Japan Unhappy With WTO Drafts

Japan claims proposed import tariff cuts for developing nations’ industrial goods not deep enough to create new trade flows.

TOKYO (Kyodo) - Japan on Wednesday voiced discontent with proposals floated Tuesday by the World Trade Organization on farm trade and industrial market access, saying envisaged cuts in import tariffs on industrial goods in developing nations are not deep enough to generate new trade flows.

Although Japan does not agree with the proposals at this point, it will see them as a basis for negotiations starting next week in Geneva and will request revisions if deemed necessary, four ministries involved in WTO policy said in a joint statement.

''Our country will actively take part in negotiations toward concluding the Doha Round by the end of the year,'' the statement said. ''(Japan) will cooperate with developed and developing nations to win ambitious and balanced results'' which would satisfy both farm importing and exporting nations, it said.

The proposals, in the form of two draft texts, were filed with the WTO's 150 member economies by Crawford Falconer, chairman of the WTO Committee on Agriculture, and Don Stephenson, chairman in charge of negotiations on non-agricultural market access, or NAMA.

The move is seen as a final effort to conclude by the year-end the Doha Round of trade liberalization talks, launched in 2001 with the aim of adding billions of dollars to the world economy and lifting millions out of poverty through new trade flows.

The draft NAMA text proposed a figure of 8 or 9 for developed economies and a figure ranging from 19 to 23 for developing countries as coefficients for calculating industrial tariff cuts under the so-called Swiss formula. A lower figure corresponds to higher tariff cuts.

Japan believes the figure for developing countries is ''too high'' and that it will not generate new trade flows and lead to real new market access, said Naoshi Hirose, director for WTO Affairs at the Ministry of Economy, Trade and Industry.

''The margin of coefficients between industrialized and developing countries is wider than what we have sought,'' Hirose told reporters.

Japan, the United States and the European Union have proposed a figure of 10 for industrialized nations and 15 for developing countries. Developing nations such as Brazil have called for a figure of 30.

Japan is also unhappy with the draft text on agriculture, which proposed that the number of ''sensitive'' farm products developed nations can protect with high tariffs total 4-6 percent of all farm produce subject to tariffs, according to Hirose.

Japan, allied with other farm-product importing countries such as South Korea and Switzerland, has requested that the number total 10-15 percent of all farm products.

The proposed 4-6 percent limit would force Japan and others to substantially cut import tariffs on many politically sensitive products, such as rice, wheat and dairy products for Japan.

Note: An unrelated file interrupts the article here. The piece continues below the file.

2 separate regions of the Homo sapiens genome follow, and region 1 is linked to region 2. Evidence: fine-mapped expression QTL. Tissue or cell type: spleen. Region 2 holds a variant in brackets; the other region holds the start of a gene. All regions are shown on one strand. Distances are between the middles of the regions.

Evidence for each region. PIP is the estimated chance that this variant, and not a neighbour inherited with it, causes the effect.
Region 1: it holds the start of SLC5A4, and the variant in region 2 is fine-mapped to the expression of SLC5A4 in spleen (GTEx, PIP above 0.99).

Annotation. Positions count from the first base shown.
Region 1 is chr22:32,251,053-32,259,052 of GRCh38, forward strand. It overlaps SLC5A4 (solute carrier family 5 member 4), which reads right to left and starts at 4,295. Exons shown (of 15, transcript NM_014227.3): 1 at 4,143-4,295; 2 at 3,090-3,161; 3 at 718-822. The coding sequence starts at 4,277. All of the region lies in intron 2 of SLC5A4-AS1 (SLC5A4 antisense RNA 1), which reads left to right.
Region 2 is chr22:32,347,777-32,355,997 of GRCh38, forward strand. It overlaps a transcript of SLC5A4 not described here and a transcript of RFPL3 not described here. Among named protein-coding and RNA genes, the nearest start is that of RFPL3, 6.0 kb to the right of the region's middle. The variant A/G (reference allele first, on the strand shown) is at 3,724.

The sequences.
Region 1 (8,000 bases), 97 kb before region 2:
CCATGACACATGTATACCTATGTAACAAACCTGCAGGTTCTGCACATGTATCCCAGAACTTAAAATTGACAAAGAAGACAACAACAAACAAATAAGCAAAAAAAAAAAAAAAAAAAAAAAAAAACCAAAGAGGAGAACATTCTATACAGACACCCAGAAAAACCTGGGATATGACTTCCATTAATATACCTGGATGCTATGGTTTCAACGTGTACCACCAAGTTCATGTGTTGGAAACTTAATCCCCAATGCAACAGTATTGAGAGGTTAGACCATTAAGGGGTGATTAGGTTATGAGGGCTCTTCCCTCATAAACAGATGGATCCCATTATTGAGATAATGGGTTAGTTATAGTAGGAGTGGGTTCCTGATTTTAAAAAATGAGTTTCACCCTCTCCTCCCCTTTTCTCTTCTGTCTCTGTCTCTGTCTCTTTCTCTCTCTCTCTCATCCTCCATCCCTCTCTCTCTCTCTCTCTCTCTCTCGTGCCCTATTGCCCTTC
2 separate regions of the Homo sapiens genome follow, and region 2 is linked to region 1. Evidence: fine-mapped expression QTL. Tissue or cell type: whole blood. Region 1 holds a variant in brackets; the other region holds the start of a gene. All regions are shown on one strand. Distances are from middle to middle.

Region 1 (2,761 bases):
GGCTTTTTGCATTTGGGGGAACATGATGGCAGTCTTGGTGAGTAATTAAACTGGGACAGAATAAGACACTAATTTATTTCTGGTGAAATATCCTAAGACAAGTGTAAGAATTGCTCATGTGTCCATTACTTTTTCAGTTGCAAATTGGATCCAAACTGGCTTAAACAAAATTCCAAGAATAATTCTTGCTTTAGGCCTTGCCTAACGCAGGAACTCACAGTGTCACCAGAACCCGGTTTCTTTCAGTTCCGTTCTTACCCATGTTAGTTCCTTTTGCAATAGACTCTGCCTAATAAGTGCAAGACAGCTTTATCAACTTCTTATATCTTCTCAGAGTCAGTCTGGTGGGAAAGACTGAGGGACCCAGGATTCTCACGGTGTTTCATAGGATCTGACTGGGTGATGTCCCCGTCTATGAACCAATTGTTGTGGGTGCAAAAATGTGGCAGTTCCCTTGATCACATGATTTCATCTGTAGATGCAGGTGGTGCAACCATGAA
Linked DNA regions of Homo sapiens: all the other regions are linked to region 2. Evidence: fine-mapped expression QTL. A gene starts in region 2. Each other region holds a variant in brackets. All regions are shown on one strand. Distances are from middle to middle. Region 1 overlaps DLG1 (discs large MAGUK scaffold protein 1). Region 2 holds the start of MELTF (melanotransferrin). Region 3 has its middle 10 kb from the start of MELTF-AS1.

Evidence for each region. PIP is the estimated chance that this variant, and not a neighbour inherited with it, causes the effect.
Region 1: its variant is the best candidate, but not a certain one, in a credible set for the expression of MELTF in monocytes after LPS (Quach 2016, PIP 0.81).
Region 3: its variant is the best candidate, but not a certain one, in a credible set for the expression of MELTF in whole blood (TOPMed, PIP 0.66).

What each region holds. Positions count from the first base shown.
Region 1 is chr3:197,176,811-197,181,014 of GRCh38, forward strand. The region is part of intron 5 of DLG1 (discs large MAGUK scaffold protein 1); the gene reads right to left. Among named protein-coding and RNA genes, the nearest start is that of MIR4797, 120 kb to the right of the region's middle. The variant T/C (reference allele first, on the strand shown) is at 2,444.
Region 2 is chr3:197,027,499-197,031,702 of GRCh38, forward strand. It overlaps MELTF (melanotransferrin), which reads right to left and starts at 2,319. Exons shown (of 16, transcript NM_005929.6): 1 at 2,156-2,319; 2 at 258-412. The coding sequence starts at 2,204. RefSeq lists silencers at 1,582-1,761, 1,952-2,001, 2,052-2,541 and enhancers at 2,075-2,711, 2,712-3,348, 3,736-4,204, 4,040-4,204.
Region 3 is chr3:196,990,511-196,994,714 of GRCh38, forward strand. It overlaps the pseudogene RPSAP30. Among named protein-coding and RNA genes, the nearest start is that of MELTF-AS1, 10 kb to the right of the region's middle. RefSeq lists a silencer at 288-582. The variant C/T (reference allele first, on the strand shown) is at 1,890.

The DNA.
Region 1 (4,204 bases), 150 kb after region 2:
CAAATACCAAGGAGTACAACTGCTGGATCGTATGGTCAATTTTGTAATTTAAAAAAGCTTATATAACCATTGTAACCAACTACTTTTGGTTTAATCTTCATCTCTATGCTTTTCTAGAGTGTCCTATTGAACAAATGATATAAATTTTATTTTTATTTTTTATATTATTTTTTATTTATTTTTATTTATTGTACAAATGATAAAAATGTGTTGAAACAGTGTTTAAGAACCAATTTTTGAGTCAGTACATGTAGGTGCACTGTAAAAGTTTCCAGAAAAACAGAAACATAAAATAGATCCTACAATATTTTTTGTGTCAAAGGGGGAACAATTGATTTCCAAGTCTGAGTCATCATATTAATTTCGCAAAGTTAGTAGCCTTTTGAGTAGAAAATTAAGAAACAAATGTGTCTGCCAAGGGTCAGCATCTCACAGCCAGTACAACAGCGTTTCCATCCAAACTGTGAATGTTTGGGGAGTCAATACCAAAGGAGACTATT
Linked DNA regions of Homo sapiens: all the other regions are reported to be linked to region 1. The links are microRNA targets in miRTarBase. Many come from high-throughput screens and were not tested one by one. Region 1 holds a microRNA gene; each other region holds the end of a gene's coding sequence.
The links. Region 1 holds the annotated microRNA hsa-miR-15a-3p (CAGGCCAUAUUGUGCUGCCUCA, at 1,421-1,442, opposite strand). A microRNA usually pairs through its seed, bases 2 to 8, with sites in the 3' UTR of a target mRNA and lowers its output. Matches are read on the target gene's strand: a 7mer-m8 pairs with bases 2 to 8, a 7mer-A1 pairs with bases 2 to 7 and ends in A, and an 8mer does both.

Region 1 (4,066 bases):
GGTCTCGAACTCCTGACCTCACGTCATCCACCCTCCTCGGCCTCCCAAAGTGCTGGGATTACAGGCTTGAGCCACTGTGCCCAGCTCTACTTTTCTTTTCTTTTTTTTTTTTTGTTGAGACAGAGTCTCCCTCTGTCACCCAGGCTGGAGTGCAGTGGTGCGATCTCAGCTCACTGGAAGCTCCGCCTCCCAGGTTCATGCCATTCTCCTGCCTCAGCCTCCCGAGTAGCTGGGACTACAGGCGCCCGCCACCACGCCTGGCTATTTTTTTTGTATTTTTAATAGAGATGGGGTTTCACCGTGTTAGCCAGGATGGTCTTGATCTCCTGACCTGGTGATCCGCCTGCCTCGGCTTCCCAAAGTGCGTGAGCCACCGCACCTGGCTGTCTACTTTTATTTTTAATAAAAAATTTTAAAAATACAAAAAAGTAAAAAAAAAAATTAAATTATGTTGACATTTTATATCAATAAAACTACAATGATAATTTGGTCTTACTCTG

Hirose declined to comment whether Japan thinks a WTO proposal on the level of U.S. farm subsidy cuts is deep enough to satisfy other trade powers, only saying that Tokyo is now studying the draft in detail.

The draft farm text calls for lowering the ceiling for trade-distorting subsidies for U.S. farmers by 66-73 percent to $13 billion-$16.4 billion a year.

The figure is lower than Washington's recent offer of $17 billion in an annual cap, and moves closer to about the $12 billion the country has actually spent in recent years for that purpose.

According to Japanese officials, the WTO member economies will start negotiations based on the draft papers from next week, and will go into recess at the end of month before resuming talks on Sept. 3.

If any of the WTO member economies rejects the documents as the basis from which to negotiate a deal, the Doha Round could be put on hold for several more years as farm subsidy and tariff concessions are unlikely in 2008, when U.S. elections are to be held, and 2009, when elections are scheduled in India.

The officials said key WTO members are now considering setting a framework for a deal to reduce barriers to commerce in farm products, manufacturing and services by the end of September or early October, instead of the end of July as envisaged.

Earlier this month, trade ministers from the 21 member economies of the Asia-Pacific Economic Cooperation forum reaffirmed their strong commitment at their meeting in Cairns, Australia, to successfully conclude the Doha Round by the end of the year.

APEC, whose members include Japan, China and the United States, accounts for half the world's trade.

The ministers indirectly urged the United States to further reduce its farm subsidies, Japan and the European Union to cut agricultural tariffs and developing nations such as Brazil and India to slash tariffs on industrial goods.

The Doha Round has missed deadline after deadline as major developing countries such as Brazil and India have refused to offer new market opportunities for manufacturing exports without sharper reductions in agricultural support in the United States and Europe.

More in Supply Chain